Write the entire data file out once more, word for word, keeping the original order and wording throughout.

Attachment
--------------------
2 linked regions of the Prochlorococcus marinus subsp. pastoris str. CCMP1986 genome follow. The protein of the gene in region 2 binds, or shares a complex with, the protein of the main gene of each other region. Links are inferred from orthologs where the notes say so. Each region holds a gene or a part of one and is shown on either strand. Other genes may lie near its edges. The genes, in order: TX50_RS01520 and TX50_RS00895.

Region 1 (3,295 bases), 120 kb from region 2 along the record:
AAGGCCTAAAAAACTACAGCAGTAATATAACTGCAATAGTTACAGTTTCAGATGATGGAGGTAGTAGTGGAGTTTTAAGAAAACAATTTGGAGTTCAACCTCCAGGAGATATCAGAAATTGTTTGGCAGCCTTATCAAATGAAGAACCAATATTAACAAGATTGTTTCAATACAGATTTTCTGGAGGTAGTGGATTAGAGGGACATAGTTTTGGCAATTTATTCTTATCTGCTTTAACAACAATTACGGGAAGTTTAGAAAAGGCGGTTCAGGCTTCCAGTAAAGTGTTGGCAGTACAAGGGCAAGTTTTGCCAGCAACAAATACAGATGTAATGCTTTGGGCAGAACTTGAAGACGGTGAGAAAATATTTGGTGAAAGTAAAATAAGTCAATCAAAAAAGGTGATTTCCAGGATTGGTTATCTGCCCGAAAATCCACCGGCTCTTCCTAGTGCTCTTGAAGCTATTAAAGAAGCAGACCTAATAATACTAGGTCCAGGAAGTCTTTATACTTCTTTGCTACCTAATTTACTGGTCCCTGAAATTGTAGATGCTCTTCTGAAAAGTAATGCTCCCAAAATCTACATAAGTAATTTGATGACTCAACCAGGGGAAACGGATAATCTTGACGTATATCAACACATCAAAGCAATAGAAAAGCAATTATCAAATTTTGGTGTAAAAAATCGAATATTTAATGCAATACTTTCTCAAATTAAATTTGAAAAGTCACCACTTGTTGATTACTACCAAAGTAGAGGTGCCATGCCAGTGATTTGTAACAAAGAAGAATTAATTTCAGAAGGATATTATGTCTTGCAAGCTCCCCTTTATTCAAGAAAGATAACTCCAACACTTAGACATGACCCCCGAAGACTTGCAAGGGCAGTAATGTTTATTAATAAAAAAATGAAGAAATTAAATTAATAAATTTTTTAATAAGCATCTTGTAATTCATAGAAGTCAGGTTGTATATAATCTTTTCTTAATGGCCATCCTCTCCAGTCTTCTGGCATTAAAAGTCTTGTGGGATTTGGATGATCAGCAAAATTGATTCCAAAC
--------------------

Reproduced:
2 linked regions of the Prochlorococcus marinus subsp. pastoris str. CCMP1986 genome follow. The protein of the gene in region 2 binds, or shares a complex with, the protein of the main gene of each other region. Links are inferred from orthologs where the notes say so. Each region holds a gene or a part of one and is shown on either strand. Other genes may lie near its edges. The genes, in order: TX50_RS01520 and TX50_RS00895.

Region 1 (3,295 bases), 120 kb from region 2 along the record:
AAGGCCTAAAAAACTACAGCAGTAATATAACTGCAATAGTTACAGTTTCAGATGATGGAGGTAGTAGTGGAGTTTTAAGAAAACAATTTGGAGTTCAACCTCCAGGAGATATCAGAAATTGTTTGGCAGCCTTATCAAATGAAGAACCAATATTAACAAGATTGTTTCAATACAGATTTTCTGGAGGTAGTGGATTAGAGGGACATAGTTTTGGCAATTTATTCTTATCTGCTTTAACAACAATTACGGGAAGTTTAGAAAAGGCGGTTCAGGCTTCCAGTAAAGTGTTGGCAGTACAAGGGCAAGTTTTGCCAGCAACAAATACAGATGTAATGCTTTGGGCAGAACTTGAAGACGGTGAGAAAATATTTGGTGAAAGTAAAATAAGTCAATCAAAAAAGGTGATTTCCAGGATTGGTTATCTGCCCGAAAATCCACCGGCTCTTCCTAGTGCTCTTGAAGCTATTAAAGAAGCAGACCTAATAATACTAGGTCCAGGAAGTCTTTATACTTCTTTGCTACCTAATTTACTGGTCCCTGAAATTGTAGATGCTCTTCTGAAAAGTAATGCTCCCAAAATCTACATAAGTAATTTGATGACTCAACCAGGGGAAACGGATAATCTTGACGTATATCAACACATCAAAGCAATAGAAAAGCAATTATCAAATTTTGGTGTAAAAAATCGAATATTTAATGCAATACTTTCTCAAATTAAATTTGAAAAGTCACCACTTGTTGATTACTACCAAAGTAGAGGTGCCATGCCAGTGATTTGTAACAAAGAAGAATTAATTTCAGAAGGATATTATGTCTTGCAAGCTCCCCTTTATTCAAGAAAGATAACTCCAACACTTAGACATGACCCCCGAAGACTTGCAAGGGCAGTAATGTTTATTAATAAAAAAATGAAGAAATTAAATTAATAAATTTTTTAATAAGCATCTTGTAATTCATAGAAGTCAGGTTGTATATAATCTTTTCTTAATGGCCATCCTCTCCAGTCTTCTGGCATTAAAAGTCTTGTGGGATTTGGATGATCAGCAAAATTGATTCCAAAC